Everyone blames Asia for shark finning, but the U.S. has a part in it, too.
Gary Stokes, the Southeast Asia Director at Sea Shepherd Conservation Society, has lived in Hong Kong for nearly three decades and has learned all there is to know about the illegal practice of shark finning, which is done just for a special soup.
In his effort with the organization to combat this practice, he has seen the fins from the millions of sharks killed annually—73 million, to be exact—and has felt his heartbreak for the poor creatures who are targeted for a dish that’s requested as a sign of wealth.
On one of his trips to locate the incoming source of shark fins, he investigated a rooftop and was horrified at what he saw. When he entered the high-rise rooftop, he saw over 100,000 shark fins being sun-dried. He knew what he would find because he took aerial photos via helicopter first, but didn’t know that the volume would be so immense. He described himself as “numb” when he laid eyes on the fins.
The horrible part about shark finning isn’t just the overwhelming amount of loss, but the suffering that the sharks experience because of it. Without their fins, sharks can no longer move or breathe, making their death long and painful. Joanna Grossman, Federal Policy Advisor for the Animal Welfare Institute explained to The Dodo,
“After being tossed back into the water, the sharks sink further and further; there’s no survival or escape. The animals eventually bleed out and succumb to their injuries, or die from starvation, suffocation, or predation…. For some animals, a slow and painful death awaits while struggling to breathe at the bottom of the ocean; others might be attacked and eaten fairly quickly after being tossed overboard.”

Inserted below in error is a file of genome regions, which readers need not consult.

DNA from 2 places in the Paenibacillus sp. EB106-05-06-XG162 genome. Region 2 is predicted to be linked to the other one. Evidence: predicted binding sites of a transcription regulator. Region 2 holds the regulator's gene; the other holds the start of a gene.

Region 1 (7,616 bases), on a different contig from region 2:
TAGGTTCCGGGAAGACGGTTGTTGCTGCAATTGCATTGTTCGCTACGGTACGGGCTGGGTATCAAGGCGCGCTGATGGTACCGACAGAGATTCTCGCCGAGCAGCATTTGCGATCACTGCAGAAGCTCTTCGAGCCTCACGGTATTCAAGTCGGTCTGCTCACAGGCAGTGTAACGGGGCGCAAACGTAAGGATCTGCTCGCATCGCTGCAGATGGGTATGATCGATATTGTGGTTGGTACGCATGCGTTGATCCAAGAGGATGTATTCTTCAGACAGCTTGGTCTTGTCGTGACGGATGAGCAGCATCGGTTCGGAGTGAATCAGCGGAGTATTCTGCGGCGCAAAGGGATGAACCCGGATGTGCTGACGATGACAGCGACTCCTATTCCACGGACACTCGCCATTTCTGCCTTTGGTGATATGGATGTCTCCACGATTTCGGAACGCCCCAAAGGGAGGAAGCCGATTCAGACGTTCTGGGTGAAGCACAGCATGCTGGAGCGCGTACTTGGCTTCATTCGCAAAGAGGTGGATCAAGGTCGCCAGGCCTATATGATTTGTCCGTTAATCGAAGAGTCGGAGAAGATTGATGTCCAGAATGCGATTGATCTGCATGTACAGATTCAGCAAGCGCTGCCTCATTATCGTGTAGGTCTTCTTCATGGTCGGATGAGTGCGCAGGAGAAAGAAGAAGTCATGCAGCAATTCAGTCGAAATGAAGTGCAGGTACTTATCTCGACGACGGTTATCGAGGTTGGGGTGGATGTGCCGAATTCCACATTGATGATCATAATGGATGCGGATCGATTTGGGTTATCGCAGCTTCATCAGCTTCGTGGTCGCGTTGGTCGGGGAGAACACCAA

Shark fin soup is known as the food of emperors often served at weddings as a show of prosperity and wealth; a single bowl can cost $100, but it’s the cost to shark lives that is most alarming. Stokes recalls his recent busts, and told The Dodo,
“In the last three weeks alone, I’ve seen three 45-foot containers full of shark fins. One from Indonesia; the other two were both from the United Arab Emirates. When we look at 45-foot containers, we’re talking millions of sharks.”
Hong Kong and mainland China are the major consumers of shark fin soup, despite publicly banning it from official government events and encouraging civil servants not to eat it any longer. A survey from early 2016 revealed that 98 percent of restaurants were still serving the soup and choosing profit over environmental practices.
According to Stokes, countries in Asia are not the only ones to blame in this situation; although shark finning is banned in the U.S., the trading of shark fins is still legal in 39 states. The U.S. continues to allow imports of the fins from countries that allow it, which indirectly shows support for the practice.
Due to the small appeal of sharks to humans, especially after Jaws the movie came out, there isn’t enough protection for these creatures even if they’re endangered. At the current rate of finning, sharks are being killed 30 times faster than they can reproduce. This is highly unsustainable, and includes vulnerable and endangered species like scalloped hammerheads and oceanic whitetip sharks.
Fortunately, the culture in Asian countries is changing and younger people are at the forefront of the shift. With the younger generations, less and less people are requesting shark fin soups for their weddings and environmentalists are spreading the word about the horrible practice behind the prized soup.
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